Ibadan is experimenting with distance learning as one approach to the access problem. “Courses are mostly taken by people who are working such as 19 or 20 year-olds who couldn’t get in to do a degree a different way,” Professor Olayinka said. “We are seeking parity of esteem for them, but students and employers still prefer face-to-face teaching. So far, the courses are mostly in the Arts and Humanities, rather than in Science and Technology.”
Established in 1948, the university started out as a college of the University of London with faculties of Arts, Science and Medicine. It became independent in 1962 and now has 16 faculties, including Agriculture and Forestry, Veterinary Medicine, Technology and Public Health. The Postgraduate School is the largest in Africa and the university has more fellows of the Nigerian Academy of Science and Laureates of the Nigerian National Order of Merit than any other university in the country.
A new Business School is on the way and the university has established an Institute for Peace and Strategic Studies in response to threats to peace in Africa. The institution also hosts the Pan African University Life and Earth Sciences Institute on behalf of the West African sub-region. The university is a leading player in initiatives such as the African Research Universities Alliance, founded in 2015 to promote research across the continent to combat poverty, disease, illiteracy, gender inequality and environmental disasters.
But Professor Olayinka is under no illusions about the challenges Ibadan and other universities in Nigeria face to upgrade their teaching and focus more on research. He told convocation members that in 2017 the university had around eight million Naira per month to spend on overheads such as utilities, repairs and maintenance and other services, when in reality it was spending over 80 million Naira a month to run its operations. The university’s activities had continued to expand while its finances were dwindling.
“For us to be a world-class university, we need to invest heavily in physical and infrastructural facilities, to address the acute shortage of office space for staff, classrooms and laboratories,” he said at a press conference to mark the university’s 70th anniversary. “We are adopting a two-pronged approach involving a resource mobilisation plan with a prudent management of the available resources.”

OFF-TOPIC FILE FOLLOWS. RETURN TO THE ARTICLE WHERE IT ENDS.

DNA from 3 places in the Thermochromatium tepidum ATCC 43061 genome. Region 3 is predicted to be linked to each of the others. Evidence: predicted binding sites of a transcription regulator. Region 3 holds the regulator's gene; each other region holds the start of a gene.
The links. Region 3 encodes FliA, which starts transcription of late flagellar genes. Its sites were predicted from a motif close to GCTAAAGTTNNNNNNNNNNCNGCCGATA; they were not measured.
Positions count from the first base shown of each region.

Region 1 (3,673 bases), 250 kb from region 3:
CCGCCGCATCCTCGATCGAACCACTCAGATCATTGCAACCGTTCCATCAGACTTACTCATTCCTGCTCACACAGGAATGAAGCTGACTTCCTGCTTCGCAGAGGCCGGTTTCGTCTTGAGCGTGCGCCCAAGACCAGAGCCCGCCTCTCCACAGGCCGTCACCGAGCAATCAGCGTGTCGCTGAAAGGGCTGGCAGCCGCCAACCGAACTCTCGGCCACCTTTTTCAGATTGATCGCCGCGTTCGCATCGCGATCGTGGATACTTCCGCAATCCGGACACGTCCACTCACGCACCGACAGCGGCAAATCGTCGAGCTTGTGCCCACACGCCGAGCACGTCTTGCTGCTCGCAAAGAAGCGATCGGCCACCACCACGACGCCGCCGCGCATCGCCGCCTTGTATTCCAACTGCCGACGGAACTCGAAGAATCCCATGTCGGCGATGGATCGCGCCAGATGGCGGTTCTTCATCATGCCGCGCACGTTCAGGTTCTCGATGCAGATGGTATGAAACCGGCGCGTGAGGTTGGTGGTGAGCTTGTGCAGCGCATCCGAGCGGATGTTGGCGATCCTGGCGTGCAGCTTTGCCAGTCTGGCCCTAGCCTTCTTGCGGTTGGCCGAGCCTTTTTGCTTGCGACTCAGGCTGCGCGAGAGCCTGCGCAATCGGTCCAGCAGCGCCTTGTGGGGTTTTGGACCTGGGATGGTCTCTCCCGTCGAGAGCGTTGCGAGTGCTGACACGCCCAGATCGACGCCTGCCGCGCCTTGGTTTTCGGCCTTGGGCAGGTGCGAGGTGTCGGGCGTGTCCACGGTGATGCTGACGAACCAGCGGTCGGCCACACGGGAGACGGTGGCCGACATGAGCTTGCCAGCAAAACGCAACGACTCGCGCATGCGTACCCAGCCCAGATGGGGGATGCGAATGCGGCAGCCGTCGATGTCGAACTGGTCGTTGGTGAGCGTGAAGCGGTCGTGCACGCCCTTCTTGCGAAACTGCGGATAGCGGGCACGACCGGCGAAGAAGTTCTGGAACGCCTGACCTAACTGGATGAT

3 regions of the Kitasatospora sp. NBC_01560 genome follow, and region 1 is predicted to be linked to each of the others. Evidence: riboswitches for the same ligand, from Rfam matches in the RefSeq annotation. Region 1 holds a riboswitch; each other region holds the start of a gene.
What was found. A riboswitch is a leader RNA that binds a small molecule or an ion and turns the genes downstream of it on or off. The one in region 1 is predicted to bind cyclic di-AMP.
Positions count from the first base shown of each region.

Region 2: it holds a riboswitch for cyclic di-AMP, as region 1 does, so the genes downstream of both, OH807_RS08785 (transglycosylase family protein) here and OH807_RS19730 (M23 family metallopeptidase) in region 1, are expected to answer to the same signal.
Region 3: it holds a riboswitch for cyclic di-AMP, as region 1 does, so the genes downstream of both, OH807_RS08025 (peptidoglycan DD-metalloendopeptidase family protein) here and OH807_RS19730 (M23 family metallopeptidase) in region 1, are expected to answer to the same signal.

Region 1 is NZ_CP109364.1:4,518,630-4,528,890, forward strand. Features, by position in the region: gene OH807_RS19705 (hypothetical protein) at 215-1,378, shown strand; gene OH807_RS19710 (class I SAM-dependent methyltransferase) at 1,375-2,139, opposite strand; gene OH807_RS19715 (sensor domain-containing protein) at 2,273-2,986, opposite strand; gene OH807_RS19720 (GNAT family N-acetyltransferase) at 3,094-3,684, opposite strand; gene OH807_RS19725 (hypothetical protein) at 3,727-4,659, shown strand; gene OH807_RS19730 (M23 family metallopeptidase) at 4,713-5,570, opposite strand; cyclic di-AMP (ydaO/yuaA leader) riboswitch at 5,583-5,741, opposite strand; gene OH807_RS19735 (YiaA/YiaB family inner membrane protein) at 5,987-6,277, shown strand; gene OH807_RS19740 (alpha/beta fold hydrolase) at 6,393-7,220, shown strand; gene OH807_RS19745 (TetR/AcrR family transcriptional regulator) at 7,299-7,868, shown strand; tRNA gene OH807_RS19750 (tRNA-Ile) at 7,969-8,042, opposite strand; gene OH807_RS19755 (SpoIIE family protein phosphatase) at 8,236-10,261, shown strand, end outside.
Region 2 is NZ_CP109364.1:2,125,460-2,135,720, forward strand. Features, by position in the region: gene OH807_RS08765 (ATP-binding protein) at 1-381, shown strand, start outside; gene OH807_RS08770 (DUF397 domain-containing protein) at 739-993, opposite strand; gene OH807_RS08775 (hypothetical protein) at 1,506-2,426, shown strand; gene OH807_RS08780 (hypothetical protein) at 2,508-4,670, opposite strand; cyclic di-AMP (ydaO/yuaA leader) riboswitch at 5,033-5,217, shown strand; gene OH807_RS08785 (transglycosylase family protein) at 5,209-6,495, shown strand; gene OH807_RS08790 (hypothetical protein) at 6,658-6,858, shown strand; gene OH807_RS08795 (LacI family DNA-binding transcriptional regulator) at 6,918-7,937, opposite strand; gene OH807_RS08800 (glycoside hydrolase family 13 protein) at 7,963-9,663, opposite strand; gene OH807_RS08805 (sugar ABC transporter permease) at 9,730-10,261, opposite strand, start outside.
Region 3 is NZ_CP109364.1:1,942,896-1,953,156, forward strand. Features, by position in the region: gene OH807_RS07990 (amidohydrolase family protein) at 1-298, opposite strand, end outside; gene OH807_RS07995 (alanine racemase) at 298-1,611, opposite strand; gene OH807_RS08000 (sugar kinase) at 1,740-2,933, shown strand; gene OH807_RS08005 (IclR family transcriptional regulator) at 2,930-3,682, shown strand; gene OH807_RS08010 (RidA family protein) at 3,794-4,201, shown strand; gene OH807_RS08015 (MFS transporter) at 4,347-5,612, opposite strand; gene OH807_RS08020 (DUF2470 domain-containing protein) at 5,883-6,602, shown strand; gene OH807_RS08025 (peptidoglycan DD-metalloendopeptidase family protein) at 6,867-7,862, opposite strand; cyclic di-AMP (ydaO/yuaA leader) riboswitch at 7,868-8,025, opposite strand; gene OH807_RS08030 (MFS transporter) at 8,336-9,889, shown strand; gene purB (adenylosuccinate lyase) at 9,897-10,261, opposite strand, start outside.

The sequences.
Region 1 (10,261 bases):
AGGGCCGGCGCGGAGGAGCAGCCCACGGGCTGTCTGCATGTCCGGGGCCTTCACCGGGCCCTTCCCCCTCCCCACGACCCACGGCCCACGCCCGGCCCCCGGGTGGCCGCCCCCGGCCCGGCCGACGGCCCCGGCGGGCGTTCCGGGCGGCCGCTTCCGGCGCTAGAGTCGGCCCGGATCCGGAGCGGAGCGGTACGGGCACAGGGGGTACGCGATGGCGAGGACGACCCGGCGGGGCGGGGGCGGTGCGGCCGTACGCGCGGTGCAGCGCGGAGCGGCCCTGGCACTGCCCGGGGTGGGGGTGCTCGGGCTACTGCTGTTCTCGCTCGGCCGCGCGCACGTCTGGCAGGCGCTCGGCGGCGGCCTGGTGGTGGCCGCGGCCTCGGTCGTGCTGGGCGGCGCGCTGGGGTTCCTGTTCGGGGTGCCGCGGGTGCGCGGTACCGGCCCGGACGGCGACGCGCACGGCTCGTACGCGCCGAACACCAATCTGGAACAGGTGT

Professor Olayinka believes that a step change in quality would require financial support from a variety of sources, not just government. These would include regular income from commercial activities and increasing the university’s endowment fund, research grants and strategic funds.
Ibadan already has a number of external ventures, including a microfinance bank, and departments are being encouraged to engage in consultancies and support collaboration with industry.
Yet Professor Olayinka remains optimistic that Ibadan can meet the target he has set to rise up the rankings, as well as fulfilling its broader mission. “By our collective will and efforts, notwithstanding the obvious challenges besetting us, we can surely achieve our vision to be a world-class institution for academic excellence geared towards meeting societal needs,” he said.
Professor Abel Idowu Olayinka is vice chancellor of the University of Ibadan and president of the West African Research and Innovation Management Association. He was elected as a fellow of the Nigerian Academy of Science in 2012 and became The University of Ibadan’s 12th substantive vice chancellor three years later. Born in 1958, Professor Olayinka grew up in south western Nigeria and received a bachelor’s degree in geology from the University of Ibadan. He worked briefly at Deptol Consultants as geologist before taking a master’s degree in geophysics at Imperial College London in 1984. He went on to earn a doctorate in applied geophysics from the University of Birmingham. He was also a postdoctoral research fellow at the Technical University, Braunschweig, and Alexander von Humboldt Research Fellow at the Technical University of Berlin. He began his academic career in 1988 at the University of Ibadan and became Professor of Applied Geophysics within six years. He served as head of the geology department and, from 2002 to 2006, was dean of the postgraduate school. Prior to his appointment as vice chancellor, Professor Olayinka served as Ibadan’s deputy vice chancellor for four years.